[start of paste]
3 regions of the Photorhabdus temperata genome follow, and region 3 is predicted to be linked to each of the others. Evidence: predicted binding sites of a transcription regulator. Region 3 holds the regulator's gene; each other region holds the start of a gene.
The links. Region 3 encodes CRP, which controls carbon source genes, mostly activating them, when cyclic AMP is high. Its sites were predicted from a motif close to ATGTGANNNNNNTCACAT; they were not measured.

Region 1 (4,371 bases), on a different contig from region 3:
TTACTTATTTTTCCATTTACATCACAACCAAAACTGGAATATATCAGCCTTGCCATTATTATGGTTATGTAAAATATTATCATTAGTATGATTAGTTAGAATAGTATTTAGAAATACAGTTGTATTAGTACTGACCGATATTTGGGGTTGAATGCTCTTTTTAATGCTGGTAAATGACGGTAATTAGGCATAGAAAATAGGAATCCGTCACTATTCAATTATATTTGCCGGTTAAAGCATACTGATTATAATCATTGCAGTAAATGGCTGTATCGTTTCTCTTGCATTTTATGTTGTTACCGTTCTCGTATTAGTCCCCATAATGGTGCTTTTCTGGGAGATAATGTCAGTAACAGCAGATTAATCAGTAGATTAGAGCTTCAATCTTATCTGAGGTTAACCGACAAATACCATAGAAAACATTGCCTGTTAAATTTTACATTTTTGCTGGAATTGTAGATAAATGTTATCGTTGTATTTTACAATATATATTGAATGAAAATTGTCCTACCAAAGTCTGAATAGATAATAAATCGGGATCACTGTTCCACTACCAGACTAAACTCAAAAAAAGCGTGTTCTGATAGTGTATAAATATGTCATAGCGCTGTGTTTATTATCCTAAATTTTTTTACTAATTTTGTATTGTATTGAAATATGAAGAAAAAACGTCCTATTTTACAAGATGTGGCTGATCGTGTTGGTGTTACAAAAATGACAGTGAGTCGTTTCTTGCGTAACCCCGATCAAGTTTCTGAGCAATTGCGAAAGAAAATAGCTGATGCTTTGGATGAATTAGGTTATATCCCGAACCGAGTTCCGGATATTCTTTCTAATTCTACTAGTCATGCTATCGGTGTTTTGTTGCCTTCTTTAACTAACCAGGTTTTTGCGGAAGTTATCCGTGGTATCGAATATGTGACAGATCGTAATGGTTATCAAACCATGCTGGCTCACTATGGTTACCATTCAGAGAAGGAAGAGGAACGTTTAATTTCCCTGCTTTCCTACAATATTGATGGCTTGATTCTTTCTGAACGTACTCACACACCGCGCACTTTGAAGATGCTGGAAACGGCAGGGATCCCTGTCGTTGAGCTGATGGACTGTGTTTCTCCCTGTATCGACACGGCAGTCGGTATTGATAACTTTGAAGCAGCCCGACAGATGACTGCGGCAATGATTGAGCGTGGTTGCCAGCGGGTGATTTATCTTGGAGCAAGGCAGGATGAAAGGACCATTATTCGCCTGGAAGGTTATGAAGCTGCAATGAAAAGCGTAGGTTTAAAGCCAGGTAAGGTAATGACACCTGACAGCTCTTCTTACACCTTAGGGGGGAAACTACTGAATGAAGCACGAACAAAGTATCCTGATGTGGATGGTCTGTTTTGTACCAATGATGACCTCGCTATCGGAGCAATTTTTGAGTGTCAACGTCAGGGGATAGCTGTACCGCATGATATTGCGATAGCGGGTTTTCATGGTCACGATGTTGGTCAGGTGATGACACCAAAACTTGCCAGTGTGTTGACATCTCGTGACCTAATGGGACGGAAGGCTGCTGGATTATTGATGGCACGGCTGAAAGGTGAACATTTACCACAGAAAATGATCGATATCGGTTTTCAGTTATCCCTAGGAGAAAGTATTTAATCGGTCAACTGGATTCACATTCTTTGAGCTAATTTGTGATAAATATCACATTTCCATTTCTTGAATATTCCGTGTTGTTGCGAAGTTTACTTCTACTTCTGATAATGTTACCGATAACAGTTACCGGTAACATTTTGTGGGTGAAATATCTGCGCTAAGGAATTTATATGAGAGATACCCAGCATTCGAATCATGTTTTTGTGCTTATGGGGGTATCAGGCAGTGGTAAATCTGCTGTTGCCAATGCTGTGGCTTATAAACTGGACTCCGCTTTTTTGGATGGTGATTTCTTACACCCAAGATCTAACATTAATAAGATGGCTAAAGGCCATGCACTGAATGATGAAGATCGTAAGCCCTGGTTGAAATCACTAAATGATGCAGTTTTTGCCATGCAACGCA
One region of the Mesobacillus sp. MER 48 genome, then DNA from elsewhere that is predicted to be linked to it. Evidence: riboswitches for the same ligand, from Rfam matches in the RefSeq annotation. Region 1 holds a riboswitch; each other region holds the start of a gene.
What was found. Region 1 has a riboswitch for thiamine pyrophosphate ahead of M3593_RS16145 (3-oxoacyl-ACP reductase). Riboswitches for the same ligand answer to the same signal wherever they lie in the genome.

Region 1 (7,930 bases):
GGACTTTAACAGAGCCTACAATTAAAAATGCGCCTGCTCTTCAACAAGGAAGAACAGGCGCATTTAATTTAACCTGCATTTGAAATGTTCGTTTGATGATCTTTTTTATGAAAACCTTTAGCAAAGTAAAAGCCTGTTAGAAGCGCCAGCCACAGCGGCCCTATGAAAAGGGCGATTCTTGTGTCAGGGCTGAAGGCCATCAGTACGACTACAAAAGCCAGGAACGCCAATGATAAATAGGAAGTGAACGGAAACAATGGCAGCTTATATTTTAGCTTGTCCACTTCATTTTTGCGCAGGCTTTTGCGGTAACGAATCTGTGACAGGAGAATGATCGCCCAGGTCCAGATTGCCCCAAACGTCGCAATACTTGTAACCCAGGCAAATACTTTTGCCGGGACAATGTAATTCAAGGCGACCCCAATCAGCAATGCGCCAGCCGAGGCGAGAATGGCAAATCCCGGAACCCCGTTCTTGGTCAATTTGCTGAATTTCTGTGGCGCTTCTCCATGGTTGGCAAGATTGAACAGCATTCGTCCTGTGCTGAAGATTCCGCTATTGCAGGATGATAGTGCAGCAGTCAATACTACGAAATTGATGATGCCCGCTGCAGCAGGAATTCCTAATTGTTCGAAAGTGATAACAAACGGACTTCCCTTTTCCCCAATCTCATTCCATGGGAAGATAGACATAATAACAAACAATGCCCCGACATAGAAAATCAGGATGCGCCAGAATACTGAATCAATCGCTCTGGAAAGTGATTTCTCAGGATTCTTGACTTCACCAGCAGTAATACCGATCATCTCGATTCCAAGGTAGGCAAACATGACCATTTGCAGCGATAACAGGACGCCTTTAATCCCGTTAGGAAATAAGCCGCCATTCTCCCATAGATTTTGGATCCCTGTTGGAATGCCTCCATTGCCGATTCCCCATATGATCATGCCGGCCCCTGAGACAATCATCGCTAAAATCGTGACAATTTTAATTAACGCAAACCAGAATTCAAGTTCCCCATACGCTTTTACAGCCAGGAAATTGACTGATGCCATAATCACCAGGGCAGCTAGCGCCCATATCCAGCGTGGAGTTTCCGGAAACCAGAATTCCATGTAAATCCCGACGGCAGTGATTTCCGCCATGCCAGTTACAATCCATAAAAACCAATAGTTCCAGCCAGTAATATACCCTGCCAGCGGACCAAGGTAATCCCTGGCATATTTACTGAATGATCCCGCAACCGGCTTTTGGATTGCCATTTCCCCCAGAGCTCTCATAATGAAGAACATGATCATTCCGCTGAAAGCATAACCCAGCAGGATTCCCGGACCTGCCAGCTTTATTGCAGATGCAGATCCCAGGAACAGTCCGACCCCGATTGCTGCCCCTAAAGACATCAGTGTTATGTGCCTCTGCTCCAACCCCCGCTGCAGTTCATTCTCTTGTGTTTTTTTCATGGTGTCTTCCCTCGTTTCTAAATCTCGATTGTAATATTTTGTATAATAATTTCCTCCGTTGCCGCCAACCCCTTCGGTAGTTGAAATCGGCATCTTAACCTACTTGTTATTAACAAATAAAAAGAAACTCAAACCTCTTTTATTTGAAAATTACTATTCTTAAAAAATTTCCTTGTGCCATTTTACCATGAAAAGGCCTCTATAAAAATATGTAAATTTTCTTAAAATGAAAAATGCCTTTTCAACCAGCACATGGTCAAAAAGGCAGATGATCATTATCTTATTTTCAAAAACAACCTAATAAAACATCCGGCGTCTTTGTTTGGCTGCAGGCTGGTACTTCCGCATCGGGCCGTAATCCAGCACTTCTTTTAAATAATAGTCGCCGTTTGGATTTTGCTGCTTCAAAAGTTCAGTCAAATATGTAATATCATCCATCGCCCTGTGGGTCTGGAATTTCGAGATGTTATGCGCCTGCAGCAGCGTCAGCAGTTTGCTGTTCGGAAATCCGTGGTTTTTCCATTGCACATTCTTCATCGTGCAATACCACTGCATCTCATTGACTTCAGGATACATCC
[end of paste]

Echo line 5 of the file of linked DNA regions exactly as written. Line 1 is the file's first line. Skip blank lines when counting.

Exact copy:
One region of the Mesobacillus sp. MER 48 genome, then DNA from elsewhere that is predicted to be linked to it. Evidence: riboswitches for the same ligand, from Rfam matches in the RefSeq annotation. Region 1 holds a riboswitch; each other region holds the start of a gene.